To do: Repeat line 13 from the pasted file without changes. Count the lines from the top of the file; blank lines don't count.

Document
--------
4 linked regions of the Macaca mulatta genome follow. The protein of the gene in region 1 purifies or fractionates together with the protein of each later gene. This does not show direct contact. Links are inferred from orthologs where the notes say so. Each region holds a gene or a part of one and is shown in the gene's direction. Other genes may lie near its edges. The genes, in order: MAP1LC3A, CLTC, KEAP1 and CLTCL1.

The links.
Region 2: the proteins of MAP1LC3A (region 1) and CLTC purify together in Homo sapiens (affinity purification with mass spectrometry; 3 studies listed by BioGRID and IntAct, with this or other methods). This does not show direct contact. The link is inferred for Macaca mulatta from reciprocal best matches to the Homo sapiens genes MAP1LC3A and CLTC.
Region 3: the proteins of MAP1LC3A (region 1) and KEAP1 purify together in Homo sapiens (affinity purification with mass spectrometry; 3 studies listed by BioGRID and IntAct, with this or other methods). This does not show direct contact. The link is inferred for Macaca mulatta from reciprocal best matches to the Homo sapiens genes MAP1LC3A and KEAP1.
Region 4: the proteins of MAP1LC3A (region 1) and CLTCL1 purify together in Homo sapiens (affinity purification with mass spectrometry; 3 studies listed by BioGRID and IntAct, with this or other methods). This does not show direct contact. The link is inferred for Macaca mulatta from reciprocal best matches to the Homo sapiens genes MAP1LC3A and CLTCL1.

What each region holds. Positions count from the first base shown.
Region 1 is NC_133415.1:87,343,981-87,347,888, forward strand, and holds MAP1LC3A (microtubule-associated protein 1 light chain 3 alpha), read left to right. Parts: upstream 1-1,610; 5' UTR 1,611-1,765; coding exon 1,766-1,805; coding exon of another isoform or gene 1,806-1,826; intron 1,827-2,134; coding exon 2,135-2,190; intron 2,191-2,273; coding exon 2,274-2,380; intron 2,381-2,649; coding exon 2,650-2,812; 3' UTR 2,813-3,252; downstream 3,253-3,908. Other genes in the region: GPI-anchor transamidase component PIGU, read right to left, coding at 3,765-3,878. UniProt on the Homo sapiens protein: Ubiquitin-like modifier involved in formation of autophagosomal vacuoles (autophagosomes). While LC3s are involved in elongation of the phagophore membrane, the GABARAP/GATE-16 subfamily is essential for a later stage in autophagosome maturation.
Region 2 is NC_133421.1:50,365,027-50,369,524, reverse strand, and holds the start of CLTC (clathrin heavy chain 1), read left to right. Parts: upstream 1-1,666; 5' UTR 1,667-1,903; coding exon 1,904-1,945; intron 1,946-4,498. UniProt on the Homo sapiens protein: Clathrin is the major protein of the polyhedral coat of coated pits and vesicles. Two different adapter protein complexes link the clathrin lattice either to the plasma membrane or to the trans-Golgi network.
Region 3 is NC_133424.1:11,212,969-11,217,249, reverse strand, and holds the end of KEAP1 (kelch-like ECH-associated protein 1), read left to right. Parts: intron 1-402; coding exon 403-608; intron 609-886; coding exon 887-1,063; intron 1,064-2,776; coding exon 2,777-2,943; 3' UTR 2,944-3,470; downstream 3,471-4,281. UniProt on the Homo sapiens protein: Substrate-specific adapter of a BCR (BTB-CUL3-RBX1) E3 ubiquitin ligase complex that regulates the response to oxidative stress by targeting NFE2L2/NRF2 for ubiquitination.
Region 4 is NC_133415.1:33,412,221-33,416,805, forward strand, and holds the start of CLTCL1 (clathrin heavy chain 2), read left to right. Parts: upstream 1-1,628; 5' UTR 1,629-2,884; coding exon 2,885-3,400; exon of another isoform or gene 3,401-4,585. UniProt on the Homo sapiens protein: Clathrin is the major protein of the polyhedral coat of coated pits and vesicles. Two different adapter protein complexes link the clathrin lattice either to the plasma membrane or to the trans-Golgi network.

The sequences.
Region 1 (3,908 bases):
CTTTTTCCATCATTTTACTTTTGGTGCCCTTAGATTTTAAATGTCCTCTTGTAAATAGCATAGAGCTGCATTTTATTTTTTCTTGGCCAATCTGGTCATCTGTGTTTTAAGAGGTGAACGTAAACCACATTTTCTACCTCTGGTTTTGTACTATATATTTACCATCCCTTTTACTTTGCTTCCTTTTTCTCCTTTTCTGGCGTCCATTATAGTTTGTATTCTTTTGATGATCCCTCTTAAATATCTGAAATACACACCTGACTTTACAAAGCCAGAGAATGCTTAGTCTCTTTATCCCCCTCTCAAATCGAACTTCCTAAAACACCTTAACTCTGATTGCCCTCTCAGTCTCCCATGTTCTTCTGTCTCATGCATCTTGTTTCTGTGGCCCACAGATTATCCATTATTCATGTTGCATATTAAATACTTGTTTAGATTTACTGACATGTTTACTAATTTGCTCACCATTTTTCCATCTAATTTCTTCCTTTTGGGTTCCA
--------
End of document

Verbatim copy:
CTTTTTCCATCATTTTACTTTTGGTGCCCTTAGATTTTAAATGTCCTCTTGTAAATAGCATAGAGCTGCATTTTATTTTTTCTTGGCCAATCTGGTCATCTGTGTTTTAAGAGGTGAACGTAAACCACATTTTCTACCTCTGGTTTTGTACTATATATTTACCATCCCTTTTACTTTGCTTCCTTTTTCTCCTTTTCTGGCGTCCATTATAGTTTGTATTCTTTTGATGATCCCTCTTAAATATCTGAAATACACACCTGACTTTACAAAGCCAGAGAATGCTTAGTCTCTTTATCCCCCTCTCAAATCGAACTTCCTAAAACACCTTAACTCTGATTGCCCTCTCAGTCTCCCATGTTCTTCTGTCTCATGCATCTTGTTTCTGTGGCCCACAGATTATCCATTATTCATGTTGCATATTAAATACTTGTTTAGATTTACTGACATGTTTACTAATTTGCTCACCATTTTTCCATCTAATTTCTTCCTTTTGGGTTCCA